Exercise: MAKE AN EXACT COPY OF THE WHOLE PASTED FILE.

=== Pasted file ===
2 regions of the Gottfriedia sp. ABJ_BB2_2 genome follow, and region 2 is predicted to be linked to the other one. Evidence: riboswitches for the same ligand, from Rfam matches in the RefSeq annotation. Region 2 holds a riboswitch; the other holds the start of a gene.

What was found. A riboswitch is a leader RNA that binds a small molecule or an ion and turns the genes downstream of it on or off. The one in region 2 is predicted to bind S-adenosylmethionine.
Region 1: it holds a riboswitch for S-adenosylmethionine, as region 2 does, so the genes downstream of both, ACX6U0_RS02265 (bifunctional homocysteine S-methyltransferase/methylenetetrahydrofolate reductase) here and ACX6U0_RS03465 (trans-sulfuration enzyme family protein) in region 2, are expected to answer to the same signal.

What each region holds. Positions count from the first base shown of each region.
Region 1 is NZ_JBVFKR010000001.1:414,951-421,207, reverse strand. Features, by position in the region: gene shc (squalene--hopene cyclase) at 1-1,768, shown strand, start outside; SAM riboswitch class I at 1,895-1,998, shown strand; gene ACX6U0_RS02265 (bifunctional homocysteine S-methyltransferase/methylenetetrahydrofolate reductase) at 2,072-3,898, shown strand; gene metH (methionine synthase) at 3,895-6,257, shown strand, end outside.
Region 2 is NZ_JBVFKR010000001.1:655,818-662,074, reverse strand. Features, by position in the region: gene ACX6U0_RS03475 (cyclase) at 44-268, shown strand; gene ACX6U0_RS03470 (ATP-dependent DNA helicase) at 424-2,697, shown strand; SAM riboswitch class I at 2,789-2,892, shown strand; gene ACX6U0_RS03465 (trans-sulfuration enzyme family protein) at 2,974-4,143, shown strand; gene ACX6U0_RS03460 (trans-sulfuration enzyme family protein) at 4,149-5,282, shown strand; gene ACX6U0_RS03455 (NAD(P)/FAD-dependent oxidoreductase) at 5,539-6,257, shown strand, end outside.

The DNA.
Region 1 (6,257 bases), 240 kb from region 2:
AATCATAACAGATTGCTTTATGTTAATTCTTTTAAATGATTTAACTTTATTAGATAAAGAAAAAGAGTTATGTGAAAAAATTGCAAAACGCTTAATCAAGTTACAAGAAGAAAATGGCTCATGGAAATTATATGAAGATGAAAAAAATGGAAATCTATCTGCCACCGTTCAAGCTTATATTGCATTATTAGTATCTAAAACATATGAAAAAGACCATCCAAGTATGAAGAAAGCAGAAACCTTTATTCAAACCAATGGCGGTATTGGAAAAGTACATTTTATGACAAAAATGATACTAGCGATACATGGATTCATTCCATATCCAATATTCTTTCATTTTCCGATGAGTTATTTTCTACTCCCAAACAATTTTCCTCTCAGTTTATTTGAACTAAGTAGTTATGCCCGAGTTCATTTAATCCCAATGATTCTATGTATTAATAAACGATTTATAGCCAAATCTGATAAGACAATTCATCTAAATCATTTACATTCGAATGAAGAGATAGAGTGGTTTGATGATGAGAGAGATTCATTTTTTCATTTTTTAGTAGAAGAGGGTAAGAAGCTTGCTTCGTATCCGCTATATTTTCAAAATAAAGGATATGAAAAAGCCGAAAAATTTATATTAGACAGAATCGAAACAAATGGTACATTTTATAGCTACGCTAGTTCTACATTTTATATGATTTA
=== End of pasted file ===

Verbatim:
2 regions of the Gottfriedia sp. ABJ_BB2_2 genome follow, and region 2 is predicted to be linked to the other one. Evidence: riboswitches for the same ligand, from Rfam matches in the RefSeq annotation. Region 2 holds a riboswitch; the other holds the start of a gene.

What was found. A riboswitch is a leader RNA that binds a small molecule or an ion and turns the genes downstream of it on or off. The one in region 2 is predicted to bind S-adenosylmethionine.
Region 1: it holds a riboswitch for S-adenosylmethionine, as region 2 does, so the genes downstream of both, ACX6U0_RS02265 (bifunctional homocysteine S-methyltransferase/methylenetetrahydrofolate reductase) here and ACX6U0_RS03465 (trans-sulfuration enzyme family protein) in region 2, are expected to answer to the same signal.

What each region holds. Positions count from the first base shown of each region.
Region 1 is NZ_JBVFKR010000001.1:414,951-421,207, reverse strand. Features, by position in the region: gene shc (squalene--hopene cyclase) at 1-1,768, shown strand, start outside; SAM riboswitch class I at 1,895-1,998, shown strand; gene ACX6U0_RS02265 (bifunctional homocysteine S-methyltransferase/methylenetetrahydrofolate reductase) at 2,072-3,898, shown strand; gene metH (methionine synthase) at 3,895-6,257, shown strand, end outside.
Region 2 is NZ_JBVFKR010000001.1:655,818-662,074, reverse strand. Features, by position in the region: gene ACX6U0_RS03475 (cyclase) at 44-268, shown strand; gene ACX6U0_RS03470 (ATP-dependent DNA helicase) at 424-2,697, shown strand; SAM riboswitch class I at 2,789-2,892, shown strand; gene ACX6U0_RS03465 (trans-sulfuration enzyme family protein) at 2,974-4,143, shown strand; gene ACX6U0_RS03460 (trans-sulfuration enzyme family protein) at 4,149-5,282, shown strand; gene ACX6U0_RS03455 (NAD(P)/FAD-dependent oxidoreductase) at 5,539-6,257, shown strand, end outside.

The DNA.
Region 1 (6,257 bases), 240 kb from region 2:
AATCATAACAGATTGCTTTATGTTAATTCTTTTAAATGATTTAACTTTATTAGATAAAGAAAAAGAGTTATGTGAAAAAATTGCAAAACGCTTAATCAAGTTACAAGAAGAAAATGGCTCATGGAAATTATATGAAGATGAAAAAAATGGAAATCTATCTGCCACCGTTCAAGCTTATATTGCATTATTAGTATCTAAAACATATGAAAAAGACCATCCAAGTATGAAGAAAGCAGAAACCTTTATTCAAACCAATGGCGGTATTGGAAAAGTACATTTTATGACAAAAATGATACTAGCGATACATGGATTCATTCCATATCCAATATTCTTTCATTTTCCGATGAGTTATTTTCTACTCCCAAACAATTTTCCTCTCAGTTTATTTGAACTAAGTAGTTATGCCCGAGTTCATTTAATCCCAATGATTCTATGTATTAATAAACGATTTATAGCCAAATCTGATAAGACAATTCATCTAAATCATTTACATTCGAATGAAGAGATAGAGTGGTTTGATGATGAGAGAGATTCATTTTTTCATTTTTTAGTAGAAGAGGGTAAGAAGCTTGCTTCGTATCCGCTATATTTTCAAAATAAAGGATATGAAAAAGCCGAAAAATTTATATTAGACAGAATCGAAACAAATGGTACATTTTATAGCTACGCTAGTTCTACATTTTATATGATTTA